Virtual Histology of Cortical Thickness and Shared Neurobiology in 6 Psychiatric Disorders
Writing Committee for the Attention-Deficit/Hyperactivity Disorder, Autism Spectrum Disorder, Bipolar Disorder, Major Depressive Disorder, Obsessive-Compulsive Disorder, and Schizophrenia ENIGMA Working Groups 2020. Virtual Histology of Cortical Thickness and Shared Neurobiology in 6 Psychiatric Disorders. JAMA Psychiatry. 78 (1), p. 47–63. https://doi.org/10.1001/jamapsychiatry.2020.2694
|Authors||Writing Committee for the Attention-Deficit/Hyperactivity Disorder, Autism Spectrum Disorder, Bipolar Disorder, Major Depressive Disorder, Obsessive-Compulsive Disorder, and Schizophrenia ENIGMA Working Groups|
Importance Large-scale neuroimaging studies have revealed group differences in cortical thickness across many psychiatric disorders. The underlying neurobiology behind these differences is not well understood.
Objective To determine neurobiologic correlates of group differences in cortical thickness between cases and controls in 6 disorders: attention-deficit/hyperactivity disorder (ADHD), autism spectrum disorder (ASD), bipolar disorder (BD), major depressive disorder (MDD), obsessive-compulsive disorder (OCD), and schizophrenia.
Design, Setting, and Participants Profiles of group differences in cortical thickness between cases and controls were generated using T1-weighted magnetic resonance images. Similarity between interregional profiles of cell-specific gene expression and those in the group differences in cortical thickness were investigated in each disorder. Next, principal component analysis was used to reveal a shared profile of group difference in thickness across the disorders. Analysis for gene coexpression, clustering, and enrichment for genes associated with these disorders were conducted. Data analysis was conducted between June and December 2019. The analysis included 145 cohorts across 6 psychiatric disorders drawn from the ENIGMA consortium. The numbers of cases and controls in each of the 6 disorders were as follows: ADHD: 1814 and 1602; ASD: 1748 and 1770; BD: 1547 and 3405; MDD: 2658 and 3572; OCD: 2266 and 2007; and schizophrenia: 2688 and 3244.
Main Outcomes and Measures Interregional profiles of group difference in cortical thickness between cases and controls.
Results A total of 12 721 cases and 15 600 controls, ranging from ages 2 to 89 years, were included in this study. Interregional profiles of group differences in cortical thickness for each of the 6 psychiatric disorders were associated with profiles of gene expression specific to pyramidal (CA1) cells, astrocytes (except for BD), and microglia (except for OCD); collectively, gene-expression profiles of the 3 cell types explain between 25% and 54% of variance in interregional profiles of group differences in cortical thickness. Principal component analysis revealed a shared profile of difference in cortical thickness across the 6 disorders (48% variance explained); interregional profile of this principal component 1 was associated with that of the pyramidal-cell gene expression (explaining 56% of interregional variation). Coexpression analyses of these genes revealed 2 clusters: (1) a prenatal cluster enriched with genes involved in neurodevelopmental (axon guidance) processes and (2) a postnatal cluster enriched with genes involved in synaptic activity and plasticity-related processes. These clusters were enriched with genes associated with all 6 psychiatric disorders.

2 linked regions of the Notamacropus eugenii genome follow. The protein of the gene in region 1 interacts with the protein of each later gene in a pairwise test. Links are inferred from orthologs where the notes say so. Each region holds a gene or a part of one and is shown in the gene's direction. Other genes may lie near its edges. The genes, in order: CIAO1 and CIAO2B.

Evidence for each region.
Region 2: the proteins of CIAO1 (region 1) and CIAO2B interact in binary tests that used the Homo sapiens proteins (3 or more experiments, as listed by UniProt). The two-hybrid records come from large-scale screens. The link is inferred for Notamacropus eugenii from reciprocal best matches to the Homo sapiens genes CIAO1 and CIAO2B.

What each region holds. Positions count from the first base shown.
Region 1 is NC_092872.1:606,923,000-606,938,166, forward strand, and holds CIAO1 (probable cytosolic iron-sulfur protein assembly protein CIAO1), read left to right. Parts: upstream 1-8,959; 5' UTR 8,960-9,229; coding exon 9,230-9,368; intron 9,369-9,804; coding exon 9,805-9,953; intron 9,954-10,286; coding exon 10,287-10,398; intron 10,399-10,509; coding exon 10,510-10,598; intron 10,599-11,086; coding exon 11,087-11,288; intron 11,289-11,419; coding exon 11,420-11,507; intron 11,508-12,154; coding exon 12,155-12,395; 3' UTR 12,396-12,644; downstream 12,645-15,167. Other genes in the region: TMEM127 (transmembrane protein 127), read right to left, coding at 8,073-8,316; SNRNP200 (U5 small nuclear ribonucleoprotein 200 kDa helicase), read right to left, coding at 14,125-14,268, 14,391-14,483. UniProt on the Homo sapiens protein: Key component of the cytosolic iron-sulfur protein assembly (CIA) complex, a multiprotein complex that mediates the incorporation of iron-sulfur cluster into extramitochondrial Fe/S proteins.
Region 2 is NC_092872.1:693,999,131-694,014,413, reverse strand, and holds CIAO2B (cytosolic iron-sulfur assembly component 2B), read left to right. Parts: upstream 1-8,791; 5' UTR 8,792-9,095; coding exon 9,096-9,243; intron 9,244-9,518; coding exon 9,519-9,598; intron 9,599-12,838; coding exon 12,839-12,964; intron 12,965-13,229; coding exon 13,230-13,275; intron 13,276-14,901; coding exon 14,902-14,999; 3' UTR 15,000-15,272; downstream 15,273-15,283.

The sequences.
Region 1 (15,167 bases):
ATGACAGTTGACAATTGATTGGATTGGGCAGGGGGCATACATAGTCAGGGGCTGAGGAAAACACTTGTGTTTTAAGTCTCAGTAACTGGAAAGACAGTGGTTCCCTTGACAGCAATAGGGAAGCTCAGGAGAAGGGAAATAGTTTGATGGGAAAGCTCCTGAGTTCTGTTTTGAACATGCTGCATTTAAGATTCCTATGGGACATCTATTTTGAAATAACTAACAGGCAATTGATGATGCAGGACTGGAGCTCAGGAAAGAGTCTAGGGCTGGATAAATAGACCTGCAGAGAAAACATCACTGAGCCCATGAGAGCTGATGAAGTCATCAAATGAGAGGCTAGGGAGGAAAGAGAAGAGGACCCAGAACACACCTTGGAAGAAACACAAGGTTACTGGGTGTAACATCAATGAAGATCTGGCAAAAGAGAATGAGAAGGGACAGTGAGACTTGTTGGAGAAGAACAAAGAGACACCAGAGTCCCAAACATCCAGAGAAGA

Conclusions and Relevance In this study, shared neurobiologic processes were associated with differences in cortical thickness across multiple psychiatric disorders. These processes implicate a common role of prenatal development and postnatal functioning of the cerebral cortex in these disorders.
|Journal citation||78 (1), p. 47–63|
|Publisher||American Medical Association|
|Digital Object Identifier (DOI)||https://doi.org/10.1001/jamapsychiatry.2020.2694|
|Online||26 Aug 2020|
|Publication process dates|
|Accepted||12 Jun 2020|
|Deposited||17 Jun 2020|
|Copyright holder||© 2020 American Medical Association|
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